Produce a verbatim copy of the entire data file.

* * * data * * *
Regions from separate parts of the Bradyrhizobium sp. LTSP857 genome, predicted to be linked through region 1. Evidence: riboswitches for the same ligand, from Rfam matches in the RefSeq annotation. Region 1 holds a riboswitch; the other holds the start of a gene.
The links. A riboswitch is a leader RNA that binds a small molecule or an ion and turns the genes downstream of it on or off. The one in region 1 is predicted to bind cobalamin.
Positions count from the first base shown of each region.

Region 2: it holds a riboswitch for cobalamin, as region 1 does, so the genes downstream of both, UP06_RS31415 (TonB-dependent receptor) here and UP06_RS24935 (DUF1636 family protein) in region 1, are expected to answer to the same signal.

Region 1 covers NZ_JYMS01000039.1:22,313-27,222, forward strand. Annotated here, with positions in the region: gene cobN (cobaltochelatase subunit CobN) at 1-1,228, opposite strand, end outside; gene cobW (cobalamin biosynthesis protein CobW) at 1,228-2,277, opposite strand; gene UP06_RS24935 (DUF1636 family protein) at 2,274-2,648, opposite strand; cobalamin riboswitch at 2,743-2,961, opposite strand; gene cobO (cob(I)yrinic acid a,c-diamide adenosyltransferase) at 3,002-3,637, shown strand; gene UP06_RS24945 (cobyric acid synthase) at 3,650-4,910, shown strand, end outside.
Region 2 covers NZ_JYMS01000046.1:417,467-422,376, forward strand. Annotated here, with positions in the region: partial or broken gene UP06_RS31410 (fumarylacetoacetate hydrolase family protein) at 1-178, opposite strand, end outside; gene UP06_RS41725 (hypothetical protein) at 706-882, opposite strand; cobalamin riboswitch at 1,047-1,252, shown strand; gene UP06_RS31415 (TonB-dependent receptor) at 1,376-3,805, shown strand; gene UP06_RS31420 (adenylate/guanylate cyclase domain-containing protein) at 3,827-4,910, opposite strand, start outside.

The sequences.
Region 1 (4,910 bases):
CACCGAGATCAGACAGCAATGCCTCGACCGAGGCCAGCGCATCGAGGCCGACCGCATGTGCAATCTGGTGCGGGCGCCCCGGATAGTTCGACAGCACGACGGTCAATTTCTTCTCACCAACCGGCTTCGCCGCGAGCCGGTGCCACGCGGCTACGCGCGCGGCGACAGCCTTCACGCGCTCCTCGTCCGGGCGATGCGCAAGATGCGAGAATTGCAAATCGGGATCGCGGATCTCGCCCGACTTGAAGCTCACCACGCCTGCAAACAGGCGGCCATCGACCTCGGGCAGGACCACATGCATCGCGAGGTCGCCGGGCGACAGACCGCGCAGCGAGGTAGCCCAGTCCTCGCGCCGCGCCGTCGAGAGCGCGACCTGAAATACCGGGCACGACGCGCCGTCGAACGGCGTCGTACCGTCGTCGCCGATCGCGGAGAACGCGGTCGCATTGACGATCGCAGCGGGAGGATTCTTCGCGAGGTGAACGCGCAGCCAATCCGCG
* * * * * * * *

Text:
Regions from separate parts of the Bradyrhizobium sp. LTSP857 genome, predicted to be linked through region 1. Evidence: riboswitches for the same ligand, from Rfam matches in the RefSeq annotation. Region 1 holds a riboswitch; the other holds the start of a gene.
The links. A riboswitch is a leader RNA that binds a small molecule or an ion and turns the genes downstream of it on or off. The one in region 1 is predicted to bind cobalamin.
Positions count from the first base shown of each region.

Region 2: it holds a riboswitch for cobalamin, as region 1 does, so the genes downstream of both, UP06_RS31415 (TonB-dependent receptor) here and UP06_RS24935 (DUF1636 family protein) in region 1, are expected to answer to the same signal.

Region 1 covers NZ_JYMS01000039.1:22,313-27,222, forward strand. Annotated here, with positions in the region: gene cobN (cobaltochelatase subunit CobN) at 1-1,228, opposite strand, end outside; gene cobW (cobalamin biosynthesis protein CobW) at 1,228-2,277, opposite strand; gene UP06_RS24935 (DUF1636 family protein) at 2,274-2,648, opposite strand; cobalamin riboswitch at 2,743-2,961, opposite strand; gene cobO (cob(I)yrinic acid a,c-diamide adenosyltransferase) at 3,002-3,637, shown strand; gene UP06_RS24945 (cobyric acid synthase) at 3,650-4,910, shown strand, end outside.
Region 2 covers NZ_JYMS01000046.1:417,467-422,376, forward strand. Annotated here, with positions in the region: partial or broken gene UP06_RS31410 (fumarylacetoacetate hydrolase family protein) at 1-178, opposite strand, end outside; gene UP06_RS41725 (hypothetical protein) at 706-882, opposite strand; cobalamin riboswitch at 1,047-1,252, shown strand; gene UP06_RS31415 (TonB-dependent receptor) at 1,376-3,805, shown strand; gene UP06_RS31420 (adenylate/guanylate cyclase domain-containing protein) at 3,827-4,910, opposite strand, start outside.

The sequences.
Region 1 (4,910 bases):
CACCGAGATCAGACAGCAATGCCTCGACCGAGGCCAGCGCATCGAGGCCGACCGCATGTGCAATCTGGTGCGGGCGCCCCGGATAGTTCGACAGCACGACGGTCAATTTCTTCTCACCAACCGGCTTCGCCGCGAGCCGGTGCCACGCGGCTACGCGCGCGGCGACAGCCTTCACGCGCTCCTCGTCCGGGCGATGCGCAAGATGCGAGAATTGCAAATCGGGATCGCGGATCTCGCCCGACTTGAAGCTCACCACGCCTGCAAACAGGCGGCCATCGACCTCGGGCAGGACCACATGCATCGCGAGGTCGCCGGGCGACAGACCGCGCAGCGAGGTAGCCCAGTCCTCGCGCCGCGCCGTCGAGAGCGCGACCTGAAATACCGGGCACGACGCGCCGTCGAACGGCGTCGTACCGTCGTCGCCGATCGCGGAGAACGCGGTCGCATTGACGATCGCAGCGGGAGGATTCTTCGCGAGGTGAACGCGCAGCCAATCCGCG